Legislative Update: Third-Party Liens and Medical Questionnaires
H.4321 seeks to amend South Carolina Code of Laws §42-1-560 (b) by:
- Removing the requirement that an action against a third party be commenced not later than one year after the carrier accepts liability or makes payment pursuant to an award.
- Removing the requirement to provide notice within 30 days of commencement of the third-party action to the Commission, employer and carrier. However, the amendment still maintains the notice requirement but does not specify a time frame.
- Adding that failure to notify the Commission, employer and carrier does not constitute an election of remedies and does not cause dismissal of the workers’ compensation claim or third-party action.
The amendment to §42-1-560 (b) will need to be married up with provisions in other portions of the act (such as assignment of the third party action to the carrier – §42-1-560 (c) – and language on the existing S-2 form) or there will be inconsistencies. There also should remain a time-sensitive mechanism to allow the employer/carrier to receive assignment of the action in order to allow the employer/carrier to protect their lien on the proceeds of the third party action. The removal of the election of remedies defense, in the absence of notice of the third party action, is somewhat vague. The issue remains if the defense is still available in cases where Plaintiff receives distribution of the settlement proceeds or judgment in the third-party action without providing notice to the employer and carrier of the third-party action.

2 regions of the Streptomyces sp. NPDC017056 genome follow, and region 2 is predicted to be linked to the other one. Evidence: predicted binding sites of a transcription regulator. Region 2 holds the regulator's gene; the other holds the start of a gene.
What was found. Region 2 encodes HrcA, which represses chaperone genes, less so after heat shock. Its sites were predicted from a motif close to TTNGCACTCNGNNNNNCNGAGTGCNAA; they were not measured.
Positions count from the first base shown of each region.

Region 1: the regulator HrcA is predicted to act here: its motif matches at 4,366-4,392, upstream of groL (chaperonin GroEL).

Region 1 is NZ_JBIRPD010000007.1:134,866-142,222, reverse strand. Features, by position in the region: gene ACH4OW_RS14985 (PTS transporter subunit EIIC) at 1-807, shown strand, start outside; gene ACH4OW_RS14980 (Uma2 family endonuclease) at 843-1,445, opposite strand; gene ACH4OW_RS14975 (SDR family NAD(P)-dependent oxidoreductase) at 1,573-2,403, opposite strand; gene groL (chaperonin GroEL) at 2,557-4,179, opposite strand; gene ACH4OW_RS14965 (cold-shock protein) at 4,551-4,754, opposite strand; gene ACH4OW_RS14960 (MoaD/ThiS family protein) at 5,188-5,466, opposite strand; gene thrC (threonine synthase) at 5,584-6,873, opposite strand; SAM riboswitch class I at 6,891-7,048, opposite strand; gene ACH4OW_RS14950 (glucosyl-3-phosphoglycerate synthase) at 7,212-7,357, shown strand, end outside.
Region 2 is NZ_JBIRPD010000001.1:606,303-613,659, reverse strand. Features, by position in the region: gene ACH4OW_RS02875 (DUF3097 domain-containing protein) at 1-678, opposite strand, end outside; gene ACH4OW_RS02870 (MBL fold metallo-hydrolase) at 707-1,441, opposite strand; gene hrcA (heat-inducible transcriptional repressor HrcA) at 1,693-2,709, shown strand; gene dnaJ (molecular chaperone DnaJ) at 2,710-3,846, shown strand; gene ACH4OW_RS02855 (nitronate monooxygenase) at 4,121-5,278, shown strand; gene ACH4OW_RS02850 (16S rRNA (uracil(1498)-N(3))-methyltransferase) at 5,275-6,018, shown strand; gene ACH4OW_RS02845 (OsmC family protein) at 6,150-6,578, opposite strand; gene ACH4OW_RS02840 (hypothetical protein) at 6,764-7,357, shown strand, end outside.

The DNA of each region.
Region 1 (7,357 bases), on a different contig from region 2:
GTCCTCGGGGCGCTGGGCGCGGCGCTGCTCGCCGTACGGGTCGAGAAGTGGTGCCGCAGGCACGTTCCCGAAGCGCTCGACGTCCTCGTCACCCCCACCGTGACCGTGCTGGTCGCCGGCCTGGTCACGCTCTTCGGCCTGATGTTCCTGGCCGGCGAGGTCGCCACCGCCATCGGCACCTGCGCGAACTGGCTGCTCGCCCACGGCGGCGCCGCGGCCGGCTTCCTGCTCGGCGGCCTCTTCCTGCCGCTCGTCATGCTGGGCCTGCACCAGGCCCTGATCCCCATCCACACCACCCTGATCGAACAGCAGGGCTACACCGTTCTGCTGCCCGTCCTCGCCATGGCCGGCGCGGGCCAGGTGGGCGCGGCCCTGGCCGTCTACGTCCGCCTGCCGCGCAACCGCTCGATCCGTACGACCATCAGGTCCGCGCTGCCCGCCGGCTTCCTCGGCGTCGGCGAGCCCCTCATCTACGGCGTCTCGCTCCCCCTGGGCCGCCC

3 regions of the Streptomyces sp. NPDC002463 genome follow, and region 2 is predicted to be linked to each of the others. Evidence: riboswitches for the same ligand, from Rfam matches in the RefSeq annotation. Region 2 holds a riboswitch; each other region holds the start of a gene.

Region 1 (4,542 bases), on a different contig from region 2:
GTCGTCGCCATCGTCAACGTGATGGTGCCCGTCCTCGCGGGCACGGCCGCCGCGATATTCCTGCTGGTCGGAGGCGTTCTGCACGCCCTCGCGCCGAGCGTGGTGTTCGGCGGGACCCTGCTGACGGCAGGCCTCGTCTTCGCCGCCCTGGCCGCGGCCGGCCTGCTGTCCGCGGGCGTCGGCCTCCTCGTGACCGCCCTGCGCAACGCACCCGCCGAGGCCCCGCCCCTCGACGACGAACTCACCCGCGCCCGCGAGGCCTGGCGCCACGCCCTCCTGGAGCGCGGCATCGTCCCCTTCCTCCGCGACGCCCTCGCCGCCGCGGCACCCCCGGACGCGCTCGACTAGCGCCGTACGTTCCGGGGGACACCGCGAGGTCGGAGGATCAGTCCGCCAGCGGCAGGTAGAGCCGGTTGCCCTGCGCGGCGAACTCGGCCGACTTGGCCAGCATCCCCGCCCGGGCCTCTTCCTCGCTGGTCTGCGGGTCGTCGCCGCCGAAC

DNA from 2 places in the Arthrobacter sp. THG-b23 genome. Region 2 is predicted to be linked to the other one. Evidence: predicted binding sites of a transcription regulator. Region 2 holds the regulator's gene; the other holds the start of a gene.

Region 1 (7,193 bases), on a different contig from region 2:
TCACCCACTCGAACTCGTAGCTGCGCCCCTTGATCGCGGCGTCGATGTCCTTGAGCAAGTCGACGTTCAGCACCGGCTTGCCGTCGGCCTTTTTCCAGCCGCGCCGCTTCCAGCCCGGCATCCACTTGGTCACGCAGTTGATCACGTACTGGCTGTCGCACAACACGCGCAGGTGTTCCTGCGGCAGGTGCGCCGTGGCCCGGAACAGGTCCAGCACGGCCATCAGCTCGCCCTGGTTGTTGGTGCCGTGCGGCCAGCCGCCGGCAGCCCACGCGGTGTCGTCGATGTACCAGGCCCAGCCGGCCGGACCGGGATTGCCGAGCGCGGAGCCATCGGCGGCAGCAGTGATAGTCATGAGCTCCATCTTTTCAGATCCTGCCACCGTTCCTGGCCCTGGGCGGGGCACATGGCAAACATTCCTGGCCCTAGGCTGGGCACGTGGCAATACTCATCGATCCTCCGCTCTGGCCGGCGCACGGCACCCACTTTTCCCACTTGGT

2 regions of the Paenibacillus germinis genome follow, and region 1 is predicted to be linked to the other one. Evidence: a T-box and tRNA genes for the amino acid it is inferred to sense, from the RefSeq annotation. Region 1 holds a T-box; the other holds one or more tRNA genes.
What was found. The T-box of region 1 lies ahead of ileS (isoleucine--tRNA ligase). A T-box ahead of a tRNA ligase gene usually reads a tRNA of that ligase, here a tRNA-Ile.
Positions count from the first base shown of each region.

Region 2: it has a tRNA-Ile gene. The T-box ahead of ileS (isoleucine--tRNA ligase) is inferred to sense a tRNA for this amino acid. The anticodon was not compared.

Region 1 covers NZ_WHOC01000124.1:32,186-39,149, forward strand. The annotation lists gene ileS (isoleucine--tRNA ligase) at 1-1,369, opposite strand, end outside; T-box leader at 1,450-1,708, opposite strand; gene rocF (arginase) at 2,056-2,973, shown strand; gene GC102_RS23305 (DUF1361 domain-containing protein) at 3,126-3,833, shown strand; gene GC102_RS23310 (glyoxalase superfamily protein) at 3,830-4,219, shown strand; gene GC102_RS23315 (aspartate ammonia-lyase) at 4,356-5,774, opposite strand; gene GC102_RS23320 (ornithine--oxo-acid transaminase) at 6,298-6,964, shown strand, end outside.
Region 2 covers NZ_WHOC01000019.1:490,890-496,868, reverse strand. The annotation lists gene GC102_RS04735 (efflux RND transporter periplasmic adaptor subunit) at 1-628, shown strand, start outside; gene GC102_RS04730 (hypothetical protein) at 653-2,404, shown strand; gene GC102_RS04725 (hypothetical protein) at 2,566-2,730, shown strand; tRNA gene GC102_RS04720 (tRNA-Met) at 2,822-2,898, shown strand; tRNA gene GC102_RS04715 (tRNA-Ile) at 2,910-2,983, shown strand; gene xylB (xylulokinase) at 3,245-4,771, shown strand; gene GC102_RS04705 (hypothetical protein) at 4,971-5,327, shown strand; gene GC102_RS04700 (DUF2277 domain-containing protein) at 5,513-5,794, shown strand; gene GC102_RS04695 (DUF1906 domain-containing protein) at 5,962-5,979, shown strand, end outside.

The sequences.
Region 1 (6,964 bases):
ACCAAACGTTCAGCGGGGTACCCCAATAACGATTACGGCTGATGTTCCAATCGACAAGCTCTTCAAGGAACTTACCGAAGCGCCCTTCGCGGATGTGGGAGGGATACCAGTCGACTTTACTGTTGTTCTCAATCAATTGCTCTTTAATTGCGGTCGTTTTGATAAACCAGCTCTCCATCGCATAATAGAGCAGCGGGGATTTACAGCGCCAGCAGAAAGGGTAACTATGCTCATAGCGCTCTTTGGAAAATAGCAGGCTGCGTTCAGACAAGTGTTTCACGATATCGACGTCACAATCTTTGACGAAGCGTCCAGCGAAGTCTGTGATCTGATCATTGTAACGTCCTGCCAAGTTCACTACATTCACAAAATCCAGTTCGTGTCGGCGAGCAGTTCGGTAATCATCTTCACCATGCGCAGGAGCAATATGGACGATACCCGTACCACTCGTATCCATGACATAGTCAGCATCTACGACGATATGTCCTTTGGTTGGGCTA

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S.366 seeks to amend South Carolina Code of Laws §42-15-60 by:
- Adding that “preponderance of the evidence contained in the medical records” is sufficient for the Commission to require the employer/carrier to provide medical, surgical, hospital and other treatment, including medical and surgical supplies
- Adding that medical records and opinions of medical providers are admissible without regard to the rules of evidence.
Currently, Claimant is required to prove entitlement for additional medical to lessen the period of disability by medical opinion stated to a reasonable degree of medical certainty. This amendment changes this more stringent requirement by allowing the Commission to award medical care and treatment to lessen the period of disability if the preponderance of the evidence contained in the medical records supports such an award. S. 366’s second revision, allowing medical certificates to come into evidence without regard to the rules of evidence, appears to be the Claimant’s bar’s efforts to allow their medical questionnaires to be admissible without objection and arguably controlling relative to causation in a workers’ compensation case.
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Questions? Please contact an MGC attorney.
This legal update is published as a service to our clients and friends. It is intended to provide general information and does not constitute legal advice regarding any specific situation. Past success does not indicate likelihood of success in any future legal representation.